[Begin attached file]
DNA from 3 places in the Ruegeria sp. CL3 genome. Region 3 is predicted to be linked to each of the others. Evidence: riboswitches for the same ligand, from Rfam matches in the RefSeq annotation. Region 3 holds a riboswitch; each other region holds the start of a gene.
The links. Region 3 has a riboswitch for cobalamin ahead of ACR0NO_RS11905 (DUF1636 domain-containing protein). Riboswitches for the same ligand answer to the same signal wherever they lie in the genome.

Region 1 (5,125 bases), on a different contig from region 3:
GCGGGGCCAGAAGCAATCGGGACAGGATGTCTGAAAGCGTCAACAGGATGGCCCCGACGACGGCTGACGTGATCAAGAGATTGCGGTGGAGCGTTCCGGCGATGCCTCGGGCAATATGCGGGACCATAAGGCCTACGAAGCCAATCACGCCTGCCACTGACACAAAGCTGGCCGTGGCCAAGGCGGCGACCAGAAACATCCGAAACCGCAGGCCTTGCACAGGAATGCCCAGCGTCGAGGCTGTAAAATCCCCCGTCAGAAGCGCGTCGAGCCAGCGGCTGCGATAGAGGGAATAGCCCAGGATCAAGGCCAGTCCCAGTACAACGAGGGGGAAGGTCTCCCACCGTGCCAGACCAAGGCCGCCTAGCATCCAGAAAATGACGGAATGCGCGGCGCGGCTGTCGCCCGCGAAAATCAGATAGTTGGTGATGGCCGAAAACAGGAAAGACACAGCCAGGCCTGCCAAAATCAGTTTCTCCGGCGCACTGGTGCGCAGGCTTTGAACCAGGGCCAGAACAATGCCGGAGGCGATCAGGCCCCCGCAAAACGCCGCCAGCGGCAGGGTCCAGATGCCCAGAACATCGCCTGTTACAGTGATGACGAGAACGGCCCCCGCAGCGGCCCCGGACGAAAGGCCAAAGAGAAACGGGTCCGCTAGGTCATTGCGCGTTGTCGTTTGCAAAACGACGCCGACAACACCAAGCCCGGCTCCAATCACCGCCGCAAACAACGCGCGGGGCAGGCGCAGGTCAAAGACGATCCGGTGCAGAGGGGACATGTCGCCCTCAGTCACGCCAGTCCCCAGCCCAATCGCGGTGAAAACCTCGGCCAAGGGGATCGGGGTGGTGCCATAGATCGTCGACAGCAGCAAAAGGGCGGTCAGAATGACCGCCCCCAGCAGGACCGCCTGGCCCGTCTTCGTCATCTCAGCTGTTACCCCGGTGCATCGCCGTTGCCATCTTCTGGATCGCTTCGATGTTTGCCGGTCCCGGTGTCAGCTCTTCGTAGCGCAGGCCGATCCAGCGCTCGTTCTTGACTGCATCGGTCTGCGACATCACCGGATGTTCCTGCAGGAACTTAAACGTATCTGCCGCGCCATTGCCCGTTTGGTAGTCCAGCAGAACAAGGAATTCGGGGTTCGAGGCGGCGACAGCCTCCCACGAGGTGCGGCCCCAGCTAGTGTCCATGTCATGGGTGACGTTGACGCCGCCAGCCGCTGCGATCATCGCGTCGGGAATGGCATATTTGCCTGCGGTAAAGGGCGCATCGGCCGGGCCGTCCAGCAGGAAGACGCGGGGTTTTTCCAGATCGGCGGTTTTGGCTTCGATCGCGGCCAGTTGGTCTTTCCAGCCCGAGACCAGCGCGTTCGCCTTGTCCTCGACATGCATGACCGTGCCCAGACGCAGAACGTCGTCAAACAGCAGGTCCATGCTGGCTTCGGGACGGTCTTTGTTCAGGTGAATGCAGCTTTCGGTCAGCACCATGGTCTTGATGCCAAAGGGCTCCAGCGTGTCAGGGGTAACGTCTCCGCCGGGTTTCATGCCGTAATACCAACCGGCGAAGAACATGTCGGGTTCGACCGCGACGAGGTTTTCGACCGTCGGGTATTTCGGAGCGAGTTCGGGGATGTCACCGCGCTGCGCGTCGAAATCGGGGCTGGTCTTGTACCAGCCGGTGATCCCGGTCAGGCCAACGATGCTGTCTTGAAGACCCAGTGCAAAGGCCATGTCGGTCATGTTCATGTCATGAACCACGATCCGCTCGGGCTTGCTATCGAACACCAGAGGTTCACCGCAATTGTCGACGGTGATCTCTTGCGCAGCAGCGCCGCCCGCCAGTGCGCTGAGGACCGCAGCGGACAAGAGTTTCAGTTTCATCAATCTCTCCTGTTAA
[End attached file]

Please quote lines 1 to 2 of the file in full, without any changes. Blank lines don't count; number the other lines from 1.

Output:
DNA from 3 places in the Ruegeria sp. CL3 genome. Region 3 is predicted to be linked to each of the others. Evidence: riboswitches for the same ligand, from Rfam matches in the RefSeq annotation. Region 3 holds a riboswitch; each other region holds the start of a gene.
The links. Region 3 has a riboswitch for cobalamin ahead of ACR0NO_RS11905 (DUF1636 domain-containing protein). Riboswitches for the same ligand answer to the same signal wherever they lie in the genome.